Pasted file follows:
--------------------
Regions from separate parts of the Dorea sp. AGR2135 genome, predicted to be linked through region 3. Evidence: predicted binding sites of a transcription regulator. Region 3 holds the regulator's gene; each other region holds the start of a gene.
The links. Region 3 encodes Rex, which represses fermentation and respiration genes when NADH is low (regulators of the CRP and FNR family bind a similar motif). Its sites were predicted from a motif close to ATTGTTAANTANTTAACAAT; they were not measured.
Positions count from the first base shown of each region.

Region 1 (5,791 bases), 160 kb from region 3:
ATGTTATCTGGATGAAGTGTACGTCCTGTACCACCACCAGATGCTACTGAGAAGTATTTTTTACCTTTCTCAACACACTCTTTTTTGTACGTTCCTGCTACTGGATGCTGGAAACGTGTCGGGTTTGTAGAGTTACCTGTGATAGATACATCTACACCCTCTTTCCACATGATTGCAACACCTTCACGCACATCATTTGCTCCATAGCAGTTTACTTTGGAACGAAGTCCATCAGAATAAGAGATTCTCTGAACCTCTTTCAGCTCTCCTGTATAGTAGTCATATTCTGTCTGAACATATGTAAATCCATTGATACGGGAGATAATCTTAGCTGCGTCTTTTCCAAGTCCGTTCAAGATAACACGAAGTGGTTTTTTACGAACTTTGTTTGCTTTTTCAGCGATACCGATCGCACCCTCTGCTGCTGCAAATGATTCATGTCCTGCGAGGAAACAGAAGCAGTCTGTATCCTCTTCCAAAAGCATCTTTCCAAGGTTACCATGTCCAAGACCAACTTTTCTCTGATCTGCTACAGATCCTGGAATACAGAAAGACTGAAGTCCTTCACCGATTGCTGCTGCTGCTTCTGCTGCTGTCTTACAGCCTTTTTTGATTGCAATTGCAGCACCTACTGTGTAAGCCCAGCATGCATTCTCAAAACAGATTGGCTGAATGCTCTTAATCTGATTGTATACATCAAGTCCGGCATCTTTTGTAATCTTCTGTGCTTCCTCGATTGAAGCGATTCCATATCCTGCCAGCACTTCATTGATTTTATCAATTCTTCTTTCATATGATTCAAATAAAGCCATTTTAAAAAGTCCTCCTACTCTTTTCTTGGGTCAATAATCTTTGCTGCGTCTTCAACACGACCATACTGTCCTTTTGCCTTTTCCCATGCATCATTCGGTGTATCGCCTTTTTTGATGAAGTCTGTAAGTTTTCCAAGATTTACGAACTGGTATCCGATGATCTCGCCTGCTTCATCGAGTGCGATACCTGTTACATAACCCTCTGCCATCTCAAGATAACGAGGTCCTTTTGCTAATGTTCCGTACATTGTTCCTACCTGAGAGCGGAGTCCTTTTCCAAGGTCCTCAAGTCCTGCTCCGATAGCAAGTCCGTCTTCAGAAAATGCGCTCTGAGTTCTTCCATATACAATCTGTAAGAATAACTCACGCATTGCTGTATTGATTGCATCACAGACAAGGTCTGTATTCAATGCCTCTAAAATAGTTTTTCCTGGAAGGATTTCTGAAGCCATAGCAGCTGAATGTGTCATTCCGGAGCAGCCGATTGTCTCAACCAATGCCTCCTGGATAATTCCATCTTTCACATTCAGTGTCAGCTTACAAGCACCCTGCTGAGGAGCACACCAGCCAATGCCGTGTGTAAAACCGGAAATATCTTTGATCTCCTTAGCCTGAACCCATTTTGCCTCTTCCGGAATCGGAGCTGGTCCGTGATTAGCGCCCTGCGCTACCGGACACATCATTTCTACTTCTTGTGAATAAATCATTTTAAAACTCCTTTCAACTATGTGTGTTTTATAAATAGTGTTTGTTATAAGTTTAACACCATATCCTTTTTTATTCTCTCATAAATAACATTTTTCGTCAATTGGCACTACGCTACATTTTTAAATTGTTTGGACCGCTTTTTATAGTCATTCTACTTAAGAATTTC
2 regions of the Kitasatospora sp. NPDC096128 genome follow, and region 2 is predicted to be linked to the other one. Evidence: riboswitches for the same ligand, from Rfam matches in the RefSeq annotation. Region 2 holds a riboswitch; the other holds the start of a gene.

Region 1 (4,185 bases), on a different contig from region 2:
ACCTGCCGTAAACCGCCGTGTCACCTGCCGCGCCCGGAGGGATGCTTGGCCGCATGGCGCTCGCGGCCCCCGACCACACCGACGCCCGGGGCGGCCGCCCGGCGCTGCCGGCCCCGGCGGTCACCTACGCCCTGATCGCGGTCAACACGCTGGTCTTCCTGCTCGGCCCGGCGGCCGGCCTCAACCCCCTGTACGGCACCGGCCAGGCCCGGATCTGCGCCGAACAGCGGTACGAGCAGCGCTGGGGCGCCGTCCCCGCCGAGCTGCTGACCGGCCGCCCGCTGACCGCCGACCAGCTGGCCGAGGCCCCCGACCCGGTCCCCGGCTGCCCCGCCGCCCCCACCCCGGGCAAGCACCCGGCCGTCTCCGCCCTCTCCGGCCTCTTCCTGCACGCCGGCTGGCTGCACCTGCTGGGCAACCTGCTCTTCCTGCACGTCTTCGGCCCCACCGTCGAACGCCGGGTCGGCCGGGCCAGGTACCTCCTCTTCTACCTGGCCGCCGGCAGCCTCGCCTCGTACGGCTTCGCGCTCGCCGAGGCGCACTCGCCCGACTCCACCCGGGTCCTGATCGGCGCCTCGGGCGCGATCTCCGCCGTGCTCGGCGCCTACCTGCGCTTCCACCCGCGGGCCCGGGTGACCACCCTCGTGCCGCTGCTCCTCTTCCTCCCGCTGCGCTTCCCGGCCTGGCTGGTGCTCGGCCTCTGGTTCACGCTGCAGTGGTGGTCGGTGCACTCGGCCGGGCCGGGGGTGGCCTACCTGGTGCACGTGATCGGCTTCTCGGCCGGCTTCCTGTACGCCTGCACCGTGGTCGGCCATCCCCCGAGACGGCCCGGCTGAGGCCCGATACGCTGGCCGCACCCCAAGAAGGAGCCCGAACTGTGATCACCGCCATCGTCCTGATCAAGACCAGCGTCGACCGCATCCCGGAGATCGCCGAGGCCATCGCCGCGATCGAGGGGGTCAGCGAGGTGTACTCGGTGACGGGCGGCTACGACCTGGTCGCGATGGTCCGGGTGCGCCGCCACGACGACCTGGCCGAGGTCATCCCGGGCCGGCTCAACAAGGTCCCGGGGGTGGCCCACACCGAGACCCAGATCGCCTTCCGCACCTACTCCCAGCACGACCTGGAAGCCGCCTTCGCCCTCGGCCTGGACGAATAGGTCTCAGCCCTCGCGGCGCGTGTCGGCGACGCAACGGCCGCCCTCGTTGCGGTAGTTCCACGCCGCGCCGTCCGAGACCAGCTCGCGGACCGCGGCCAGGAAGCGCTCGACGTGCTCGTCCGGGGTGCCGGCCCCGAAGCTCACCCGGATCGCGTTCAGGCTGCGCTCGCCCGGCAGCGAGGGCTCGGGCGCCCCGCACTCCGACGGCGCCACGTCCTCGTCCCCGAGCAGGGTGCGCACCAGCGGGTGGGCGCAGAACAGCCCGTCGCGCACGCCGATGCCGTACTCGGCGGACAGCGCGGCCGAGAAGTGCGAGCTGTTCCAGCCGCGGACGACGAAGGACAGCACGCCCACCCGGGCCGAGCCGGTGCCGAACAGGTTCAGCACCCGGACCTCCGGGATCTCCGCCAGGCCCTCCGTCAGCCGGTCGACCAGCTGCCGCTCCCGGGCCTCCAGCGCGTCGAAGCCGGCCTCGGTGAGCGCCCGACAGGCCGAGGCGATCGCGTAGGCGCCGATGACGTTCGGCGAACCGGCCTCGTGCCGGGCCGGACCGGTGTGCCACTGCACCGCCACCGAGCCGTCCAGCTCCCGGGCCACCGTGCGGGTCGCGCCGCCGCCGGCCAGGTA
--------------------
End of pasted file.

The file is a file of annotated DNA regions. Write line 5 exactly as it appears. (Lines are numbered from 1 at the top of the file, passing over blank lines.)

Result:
ATGTTATCTGGATGAAGTGTACGTCCTGTACCACCACCAGATGCTACTGAGAAGTATTTTTTACCTTTCTCAACACACTCTTTTTTGTACGTTCCTGCTACTGGATGCTGGAAACGTGTCGGGTTTGTAGAGTTACCTGTGATAGATACATCTACACCCTCTTTCCACATGATTGCAACACCTTCACGCACATCATTTGCTCCATAGCAGTTTACTTTGGAACGAAGTCCATCAGAATAAGAGATTCTCTGAACCTCTTTCAGCTCTCCTGTATAGTAGTCATATTCTGTCTGAACATATGTAAATCCATTGATACGGGAGATAATCTTAGCTGCGTCTTTTCCAAGTCCGTTCAAGATAACACGAAGTGGTTTTTTACGAACTTTGTTTGCTTTTTCAGCGATACCGATCGCACCCTCTGCTGCTGCAAATGATTCATGTCCTGCGAGGAAACAGAAGCAGTCTGTATCCTCTTCCAAAAGCATCTTTCCAAGGTTACCATGTCCAAGACCAACTTTTCTCTGATCTGCTACAGATCCTGGAATACAGAAAGACTGAAGTCCTTCACCGATTGCTGCTGCTGCTTCTGCTGCTGTCTTACAGCCTTTTTTGATTGCAATTGCAGCACCTACTGTGTAAGCCCAGCATGCATTCTCAAAACAGATTGGCTGAATGCTCTTAATCTGATTGTATACATCAAGTCCGGCATCTTTTGTAATCTTCTGTGCTTCCTCGATTGAAGCGATTCCATATCCTGCCAGCACTTCATTGATTTTATCAATTCTTCTTTCATATGATTCAAATAAAGCCATTTTAAAAAGTCCTCCTACTCTTTTCTTGGGTCAATAATCTTTGCTGCGTCTTCAACACGACCATACTGTCCTTTTGCCTTTTCCCATGCATCATTCGGTGTATCGCCTTTTTTGATGAAGTCTGTAAGTTTTCCAAGATTTACGAACTGGTATCCGATGATCTCGCCTGCTTCATCGAGTGCGATACCTGTTACATAACCCTCTGCCATCTCAAGATAACGAGGTCCTTTTGCTAATGTTCCGTACATTGTTCCTACCTGAGAGCGGAGTCCTTTTCCAAGGTCCTCAAGTCCTGCTCCGATAGCAAGTCCGTCTTCAGAAAATGCGCTCTGAGTTCTTCCATATACAATCTGTAAGAATAACTCACGCATTGCTGTATTGATTGCATCACAGACAAGGTCTGTATTCAATGCCTCTAAAATAGTTTTTCCTGGAAGGATTTCTGAAGCCATAGCAGCTGAATGTGTCATTCCGGAGCAGCCGATTGTCTCAACCAATGCCTCCTGGATAATTCCATCTTTCACATTCAGTGTCAGCTTACAAGCACCCTGCTGAGGAGCACACCAGCCAATGCCGTGTGTAAAACCGGAAATATCTTTGATCTCCTTAGCCTGAACCCATTTTGCCTCTTCCGGAATCGGAGCTGGTCCGTGATTAGCGCCCTGCGCTACCGGACACATCATTTCTACTTCTTGTGAATAAATCATTTTAAAACTCCTTTCAACTATGTGTGTTTTATAAATAGTGTTTGTTATAAGTTTAACACCATATCCTTTTTTATTCTCTCATAAATAACATTTTTCGTCAATTGGCACTACGCTACATTTTTAAATTGTTTGGACCGCTTTTTATAGTCATTCTACTTAAGAATTTC